- Ulmus pumila is a deciduous tree up to 70 ft. (21.3 m) in height. The crown is open and rounded with slender, spreading branches. The bark is light-gray with irregular furrows.
- The leaves are less than 3 in. (7.6 cm) long, alternate, simple, singly-serrate, and dark-green in color. Unlike most elms the leaf base is usually symmetrical.
- Green, inconspicuous, apetalous (without petals) flowers develop, in drooping clusters, in the spring.
- Fruits are flat, circular and 0.5 in. (1.3 cm) wide and each contains a single seed.
- Ecological Threat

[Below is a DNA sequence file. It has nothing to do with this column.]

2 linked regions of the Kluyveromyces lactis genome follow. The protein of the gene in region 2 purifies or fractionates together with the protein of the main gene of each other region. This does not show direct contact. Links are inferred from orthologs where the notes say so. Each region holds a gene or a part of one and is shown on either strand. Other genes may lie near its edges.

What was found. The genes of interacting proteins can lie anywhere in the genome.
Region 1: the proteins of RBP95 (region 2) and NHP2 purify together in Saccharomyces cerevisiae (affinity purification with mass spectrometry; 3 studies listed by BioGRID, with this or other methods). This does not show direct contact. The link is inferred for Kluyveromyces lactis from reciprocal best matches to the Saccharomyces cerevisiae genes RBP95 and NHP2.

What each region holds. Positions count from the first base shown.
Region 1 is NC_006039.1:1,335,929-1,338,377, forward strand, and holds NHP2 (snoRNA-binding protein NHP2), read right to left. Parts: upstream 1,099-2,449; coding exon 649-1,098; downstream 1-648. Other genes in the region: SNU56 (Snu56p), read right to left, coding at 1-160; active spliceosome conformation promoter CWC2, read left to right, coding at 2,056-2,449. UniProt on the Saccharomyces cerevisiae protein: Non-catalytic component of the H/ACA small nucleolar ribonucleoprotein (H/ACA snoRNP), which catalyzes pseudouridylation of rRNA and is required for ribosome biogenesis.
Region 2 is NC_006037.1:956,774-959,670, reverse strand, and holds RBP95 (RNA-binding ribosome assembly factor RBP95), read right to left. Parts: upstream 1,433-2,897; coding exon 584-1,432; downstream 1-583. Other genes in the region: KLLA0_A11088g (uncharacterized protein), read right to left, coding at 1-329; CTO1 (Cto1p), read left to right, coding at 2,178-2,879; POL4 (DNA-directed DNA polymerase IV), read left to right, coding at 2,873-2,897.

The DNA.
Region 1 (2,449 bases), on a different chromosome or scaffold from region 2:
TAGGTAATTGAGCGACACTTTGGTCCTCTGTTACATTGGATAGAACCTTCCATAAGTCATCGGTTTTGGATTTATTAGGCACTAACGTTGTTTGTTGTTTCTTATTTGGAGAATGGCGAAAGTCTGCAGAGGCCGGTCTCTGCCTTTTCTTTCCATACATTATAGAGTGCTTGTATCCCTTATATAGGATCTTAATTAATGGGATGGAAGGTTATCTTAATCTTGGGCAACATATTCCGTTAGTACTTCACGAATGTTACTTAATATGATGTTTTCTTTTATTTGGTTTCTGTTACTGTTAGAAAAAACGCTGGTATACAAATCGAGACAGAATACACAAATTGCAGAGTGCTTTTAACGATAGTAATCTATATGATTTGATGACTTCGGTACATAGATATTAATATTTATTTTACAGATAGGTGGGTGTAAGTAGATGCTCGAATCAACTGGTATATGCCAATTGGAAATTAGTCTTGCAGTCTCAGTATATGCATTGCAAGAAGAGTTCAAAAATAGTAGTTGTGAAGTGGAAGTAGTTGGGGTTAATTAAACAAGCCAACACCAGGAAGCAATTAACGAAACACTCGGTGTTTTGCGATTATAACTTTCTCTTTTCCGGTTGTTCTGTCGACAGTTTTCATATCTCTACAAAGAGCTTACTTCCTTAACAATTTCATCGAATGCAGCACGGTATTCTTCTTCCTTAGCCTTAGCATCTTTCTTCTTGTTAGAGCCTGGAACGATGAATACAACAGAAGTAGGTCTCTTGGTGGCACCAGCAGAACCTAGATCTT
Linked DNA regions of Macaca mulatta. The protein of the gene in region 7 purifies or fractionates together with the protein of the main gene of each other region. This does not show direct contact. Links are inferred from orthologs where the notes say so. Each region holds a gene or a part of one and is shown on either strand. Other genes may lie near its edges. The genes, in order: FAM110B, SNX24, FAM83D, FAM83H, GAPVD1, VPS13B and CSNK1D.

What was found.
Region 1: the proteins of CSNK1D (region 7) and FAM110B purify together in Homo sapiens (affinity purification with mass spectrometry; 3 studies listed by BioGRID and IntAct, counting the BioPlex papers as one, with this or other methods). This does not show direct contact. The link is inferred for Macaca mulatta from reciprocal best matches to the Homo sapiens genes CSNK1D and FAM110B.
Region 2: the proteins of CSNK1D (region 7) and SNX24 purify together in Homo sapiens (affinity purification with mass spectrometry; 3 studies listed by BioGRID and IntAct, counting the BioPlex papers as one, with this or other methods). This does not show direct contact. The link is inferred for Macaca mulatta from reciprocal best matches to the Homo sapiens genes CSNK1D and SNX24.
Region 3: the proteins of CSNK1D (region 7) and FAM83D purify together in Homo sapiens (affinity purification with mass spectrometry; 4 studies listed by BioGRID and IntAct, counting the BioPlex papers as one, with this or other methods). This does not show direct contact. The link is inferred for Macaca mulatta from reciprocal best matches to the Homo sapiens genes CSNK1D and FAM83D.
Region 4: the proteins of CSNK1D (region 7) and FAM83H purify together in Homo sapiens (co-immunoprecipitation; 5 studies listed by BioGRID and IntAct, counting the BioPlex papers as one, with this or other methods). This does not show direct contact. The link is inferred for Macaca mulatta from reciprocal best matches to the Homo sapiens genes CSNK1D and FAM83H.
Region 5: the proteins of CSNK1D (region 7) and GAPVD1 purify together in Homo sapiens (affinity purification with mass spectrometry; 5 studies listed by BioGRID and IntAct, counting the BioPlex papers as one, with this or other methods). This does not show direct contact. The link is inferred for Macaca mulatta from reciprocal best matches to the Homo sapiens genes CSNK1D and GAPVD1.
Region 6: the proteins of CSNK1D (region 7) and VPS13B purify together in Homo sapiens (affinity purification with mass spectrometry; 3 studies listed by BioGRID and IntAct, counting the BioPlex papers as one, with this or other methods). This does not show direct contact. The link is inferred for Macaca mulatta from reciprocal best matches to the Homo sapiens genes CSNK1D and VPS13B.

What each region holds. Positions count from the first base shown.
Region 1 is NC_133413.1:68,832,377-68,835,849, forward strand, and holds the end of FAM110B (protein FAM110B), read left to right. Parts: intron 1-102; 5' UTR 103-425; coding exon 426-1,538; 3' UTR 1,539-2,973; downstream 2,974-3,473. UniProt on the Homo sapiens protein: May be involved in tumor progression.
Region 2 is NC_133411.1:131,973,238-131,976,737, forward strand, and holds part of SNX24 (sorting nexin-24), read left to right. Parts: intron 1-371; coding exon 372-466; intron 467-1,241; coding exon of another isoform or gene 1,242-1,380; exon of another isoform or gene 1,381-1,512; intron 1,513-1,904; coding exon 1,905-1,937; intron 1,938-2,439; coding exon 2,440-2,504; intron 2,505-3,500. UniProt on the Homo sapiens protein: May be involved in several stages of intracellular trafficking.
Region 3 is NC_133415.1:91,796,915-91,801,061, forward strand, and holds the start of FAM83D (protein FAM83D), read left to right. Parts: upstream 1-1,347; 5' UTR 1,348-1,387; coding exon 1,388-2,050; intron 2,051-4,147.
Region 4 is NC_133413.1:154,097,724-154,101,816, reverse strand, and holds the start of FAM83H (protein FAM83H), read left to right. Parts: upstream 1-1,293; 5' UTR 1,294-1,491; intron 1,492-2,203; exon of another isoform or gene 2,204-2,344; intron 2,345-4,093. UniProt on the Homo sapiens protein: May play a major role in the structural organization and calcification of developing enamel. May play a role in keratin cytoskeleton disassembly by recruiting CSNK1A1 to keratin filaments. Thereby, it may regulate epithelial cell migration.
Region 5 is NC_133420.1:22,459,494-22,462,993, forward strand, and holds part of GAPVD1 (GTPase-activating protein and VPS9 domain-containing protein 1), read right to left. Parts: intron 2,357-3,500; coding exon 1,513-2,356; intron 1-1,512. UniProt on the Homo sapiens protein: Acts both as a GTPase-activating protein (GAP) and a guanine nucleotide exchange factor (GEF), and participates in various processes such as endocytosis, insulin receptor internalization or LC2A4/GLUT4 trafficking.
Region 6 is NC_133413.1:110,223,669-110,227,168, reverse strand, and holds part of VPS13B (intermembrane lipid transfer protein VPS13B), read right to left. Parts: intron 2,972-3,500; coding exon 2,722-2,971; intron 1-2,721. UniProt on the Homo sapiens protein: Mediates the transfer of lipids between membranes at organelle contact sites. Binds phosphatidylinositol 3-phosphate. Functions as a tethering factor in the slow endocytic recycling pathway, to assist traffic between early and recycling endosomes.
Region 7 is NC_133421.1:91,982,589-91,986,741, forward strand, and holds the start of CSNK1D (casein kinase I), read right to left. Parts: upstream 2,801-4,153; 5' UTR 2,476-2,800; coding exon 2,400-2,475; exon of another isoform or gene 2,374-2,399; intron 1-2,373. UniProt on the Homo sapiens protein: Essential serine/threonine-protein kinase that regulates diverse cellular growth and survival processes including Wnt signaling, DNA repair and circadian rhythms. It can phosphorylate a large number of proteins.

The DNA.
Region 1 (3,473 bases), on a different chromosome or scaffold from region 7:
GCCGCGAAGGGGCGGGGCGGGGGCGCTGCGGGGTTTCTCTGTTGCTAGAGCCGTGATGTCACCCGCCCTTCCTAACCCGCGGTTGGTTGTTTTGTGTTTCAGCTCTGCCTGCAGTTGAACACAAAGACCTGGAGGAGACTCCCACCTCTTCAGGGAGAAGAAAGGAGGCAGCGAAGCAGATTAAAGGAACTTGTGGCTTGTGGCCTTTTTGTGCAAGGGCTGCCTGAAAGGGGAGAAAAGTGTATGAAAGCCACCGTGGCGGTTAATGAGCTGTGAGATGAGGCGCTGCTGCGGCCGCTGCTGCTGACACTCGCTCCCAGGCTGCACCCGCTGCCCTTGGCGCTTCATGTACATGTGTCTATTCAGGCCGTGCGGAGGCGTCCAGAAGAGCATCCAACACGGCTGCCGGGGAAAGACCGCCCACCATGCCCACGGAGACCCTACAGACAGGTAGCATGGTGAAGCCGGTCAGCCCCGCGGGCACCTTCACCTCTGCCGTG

- Ulmus pumila invades pastures, road-sides and prairies throughout the Midwest and Great Plains regions of the United States. The trees are very drought and cold resistant allowing it to grow in areas where other trees cannot. The abundant, wind-dispersed seeds allow this plant to spread rapidly. It forms dense thickets that close open areas and displace native vegetation, thereby reducing forage for wild animals and livestock. Ulmus pumila is native to northern Asia and was first introduced into North America in the 1860s. It has been planted throughout the Midwest and Great Plains for windbreaks and lumber.